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I stood next to the bed of my dying patient, knowing that I couldn’t say what she needed to hear…She asked if she should call her family, talk to a chaplain, arrange for hospice. I wanted to say “yes.” Instead, I said what I was supposed to say, “I don’t know. Let’s ask your oncologist in the morning.” I left her room, hoping that death wouldn’t reach her before her longtime oncologist could explain that there would be no more treatment.
She died the next morning, before she could have that conversation.
This example, described in the article “Should medical residents be trusted with end-of-life conversations?” by Ravi Parikh for Stat News is a common one that many residents face. Residents are often thrust into difficult situations where end-of-life care or goal-of-care discussions are inevitable. However, training for conducting these discussions is not uniform, and some attendings prefer that residents not lead these discussions, as they may not know the patient as well.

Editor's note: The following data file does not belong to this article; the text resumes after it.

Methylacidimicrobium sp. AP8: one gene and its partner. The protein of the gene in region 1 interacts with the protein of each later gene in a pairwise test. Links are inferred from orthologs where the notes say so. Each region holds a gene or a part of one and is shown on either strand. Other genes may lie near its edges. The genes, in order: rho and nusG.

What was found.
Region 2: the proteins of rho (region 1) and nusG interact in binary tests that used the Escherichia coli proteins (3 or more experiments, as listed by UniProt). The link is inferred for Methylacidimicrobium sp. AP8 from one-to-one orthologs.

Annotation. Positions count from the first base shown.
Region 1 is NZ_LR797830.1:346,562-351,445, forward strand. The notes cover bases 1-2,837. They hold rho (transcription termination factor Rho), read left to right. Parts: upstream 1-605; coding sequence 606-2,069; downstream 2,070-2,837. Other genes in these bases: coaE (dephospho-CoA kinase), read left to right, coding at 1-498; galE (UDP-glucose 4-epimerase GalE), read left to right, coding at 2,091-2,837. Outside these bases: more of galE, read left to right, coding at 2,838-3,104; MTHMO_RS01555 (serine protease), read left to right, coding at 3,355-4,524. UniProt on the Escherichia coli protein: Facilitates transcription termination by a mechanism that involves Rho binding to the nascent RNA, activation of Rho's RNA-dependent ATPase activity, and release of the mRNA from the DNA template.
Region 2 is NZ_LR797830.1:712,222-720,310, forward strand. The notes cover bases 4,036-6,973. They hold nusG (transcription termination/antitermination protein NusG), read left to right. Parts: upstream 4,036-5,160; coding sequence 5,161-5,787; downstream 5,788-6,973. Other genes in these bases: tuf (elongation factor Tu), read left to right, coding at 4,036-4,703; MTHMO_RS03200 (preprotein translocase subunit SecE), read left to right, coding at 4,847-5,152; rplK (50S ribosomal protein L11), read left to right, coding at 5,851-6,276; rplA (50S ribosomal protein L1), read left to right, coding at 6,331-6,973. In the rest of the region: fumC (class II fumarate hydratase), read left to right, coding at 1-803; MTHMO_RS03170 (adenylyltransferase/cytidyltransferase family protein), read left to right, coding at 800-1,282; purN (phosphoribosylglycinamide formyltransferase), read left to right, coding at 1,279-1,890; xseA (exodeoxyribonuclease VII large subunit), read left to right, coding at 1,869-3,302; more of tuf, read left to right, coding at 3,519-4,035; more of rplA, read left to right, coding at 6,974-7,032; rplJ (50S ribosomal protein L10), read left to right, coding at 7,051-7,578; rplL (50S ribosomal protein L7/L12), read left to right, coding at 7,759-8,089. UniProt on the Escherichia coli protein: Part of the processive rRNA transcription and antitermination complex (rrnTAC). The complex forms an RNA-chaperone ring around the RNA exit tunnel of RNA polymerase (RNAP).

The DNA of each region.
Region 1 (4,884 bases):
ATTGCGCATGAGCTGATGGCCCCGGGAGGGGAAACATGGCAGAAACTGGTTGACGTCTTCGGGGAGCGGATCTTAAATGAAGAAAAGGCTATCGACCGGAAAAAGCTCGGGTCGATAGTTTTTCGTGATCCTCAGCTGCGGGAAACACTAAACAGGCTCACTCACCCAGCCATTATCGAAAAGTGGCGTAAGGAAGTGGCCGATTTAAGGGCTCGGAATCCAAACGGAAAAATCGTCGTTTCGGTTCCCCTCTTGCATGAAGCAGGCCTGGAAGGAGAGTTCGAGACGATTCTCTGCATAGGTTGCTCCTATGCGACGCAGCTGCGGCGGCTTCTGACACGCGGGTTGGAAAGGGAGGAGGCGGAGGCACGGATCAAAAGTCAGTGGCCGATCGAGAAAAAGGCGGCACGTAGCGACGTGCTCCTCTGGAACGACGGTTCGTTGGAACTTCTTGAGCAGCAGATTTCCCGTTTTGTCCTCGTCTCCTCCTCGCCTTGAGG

How do we work within this construct to improve end-of-life or goals-of-care discussion for all involved (patient, resident, attending)? This discussion will highlight some of the many issues and barriers facing residents in this area. Questions to be addressed include:
Is it appropriate for residents to have end-of-life discussions with patients?
Should there be required training for residents before they can be allowed to have end-of-life discussions with patients?
How can we train residents to improve their communication skills with regards to end-of-life discussions?